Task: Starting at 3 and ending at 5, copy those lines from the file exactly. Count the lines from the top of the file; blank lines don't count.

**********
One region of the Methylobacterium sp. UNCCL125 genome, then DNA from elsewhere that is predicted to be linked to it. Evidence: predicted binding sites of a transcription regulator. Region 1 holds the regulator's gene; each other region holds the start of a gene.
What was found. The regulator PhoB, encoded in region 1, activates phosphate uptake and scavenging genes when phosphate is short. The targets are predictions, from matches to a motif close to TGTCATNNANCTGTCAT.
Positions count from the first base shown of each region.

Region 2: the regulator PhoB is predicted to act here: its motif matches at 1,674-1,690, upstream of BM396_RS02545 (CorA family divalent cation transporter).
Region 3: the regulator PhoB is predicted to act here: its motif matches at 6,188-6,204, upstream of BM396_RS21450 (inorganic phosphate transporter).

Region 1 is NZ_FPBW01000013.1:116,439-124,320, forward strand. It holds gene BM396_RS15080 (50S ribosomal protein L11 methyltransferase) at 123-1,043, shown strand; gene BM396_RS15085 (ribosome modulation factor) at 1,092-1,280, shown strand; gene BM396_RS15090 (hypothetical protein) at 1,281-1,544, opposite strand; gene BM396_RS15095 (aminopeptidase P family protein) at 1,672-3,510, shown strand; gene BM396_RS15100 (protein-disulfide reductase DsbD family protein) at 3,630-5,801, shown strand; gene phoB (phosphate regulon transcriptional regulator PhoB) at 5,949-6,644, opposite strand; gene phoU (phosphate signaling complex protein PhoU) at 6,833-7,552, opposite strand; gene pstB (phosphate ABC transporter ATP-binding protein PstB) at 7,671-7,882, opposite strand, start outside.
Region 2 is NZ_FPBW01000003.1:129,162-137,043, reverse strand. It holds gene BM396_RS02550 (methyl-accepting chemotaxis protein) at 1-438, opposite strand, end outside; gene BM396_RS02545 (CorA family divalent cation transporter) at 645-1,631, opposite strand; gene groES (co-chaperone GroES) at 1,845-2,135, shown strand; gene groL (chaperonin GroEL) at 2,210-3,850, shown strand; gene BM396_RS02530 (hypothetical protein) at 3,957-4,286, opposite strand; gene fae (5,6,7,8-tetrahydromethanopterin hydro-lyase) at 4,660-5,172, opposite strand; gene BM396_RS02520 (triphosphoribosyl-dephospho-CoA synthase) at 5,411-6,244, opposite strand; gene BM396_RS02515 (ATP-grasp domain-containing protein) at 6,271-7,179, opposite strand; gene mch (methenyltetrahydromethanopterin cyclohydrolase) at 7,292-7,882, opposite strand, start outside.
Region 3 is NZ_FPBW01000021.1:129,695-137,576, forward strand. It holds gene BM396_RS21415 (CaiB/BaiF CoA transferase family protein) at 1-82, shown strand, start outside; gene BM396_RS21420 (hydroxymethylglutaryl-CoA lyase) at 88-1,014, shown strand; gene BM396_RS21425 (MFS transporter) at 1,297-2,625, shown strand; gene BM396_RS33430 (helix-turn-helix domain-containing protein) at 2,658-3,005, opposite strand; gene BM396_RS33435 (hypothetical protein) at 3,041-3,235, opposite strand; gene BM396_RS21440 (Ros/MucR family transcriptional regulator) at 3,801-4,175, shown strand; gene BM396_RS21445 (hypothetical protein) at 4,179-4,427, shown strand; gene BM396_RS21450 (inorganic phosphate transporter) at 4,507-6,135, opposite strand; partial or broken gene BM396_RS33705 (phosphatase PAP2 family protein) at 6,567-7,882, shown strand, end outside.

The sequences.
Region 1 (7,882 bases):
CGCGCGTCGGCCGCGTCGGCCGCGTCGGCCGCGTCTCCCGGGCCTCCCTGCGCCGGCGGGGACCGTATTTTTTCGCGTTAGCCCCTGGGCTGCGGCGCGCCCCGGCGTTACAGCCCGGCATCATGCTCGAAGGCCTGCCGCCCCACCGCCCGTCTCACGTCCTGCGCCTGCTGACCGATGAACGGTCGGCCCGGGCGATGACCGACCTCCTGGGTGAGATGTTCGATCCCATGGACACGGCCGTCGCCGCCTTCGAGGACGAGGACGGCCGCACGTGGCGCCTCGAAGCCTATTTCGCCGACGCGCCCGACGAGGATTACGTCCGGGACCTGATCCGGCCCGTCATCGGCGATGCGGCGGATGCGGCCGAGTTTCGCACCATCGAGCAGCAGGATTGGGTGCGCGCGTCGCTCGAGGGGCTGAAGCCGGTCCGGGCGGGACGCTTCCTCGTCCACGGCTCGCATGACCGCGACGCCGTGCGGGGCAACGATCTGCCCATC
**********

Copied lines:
Positions count from the first base shown of each region.

Region 2: the regulator PhoB is predicted to act here: its motif matches at 1,674-1,690, upstream of BM396_RS02545 (CorA family divalent cation transporter).
Region 3: the regulator PhoB is predicted to act here: its motif matches at 6,188-6,204, upstream of BM396_RS21450 (inorganic phosphate transporter).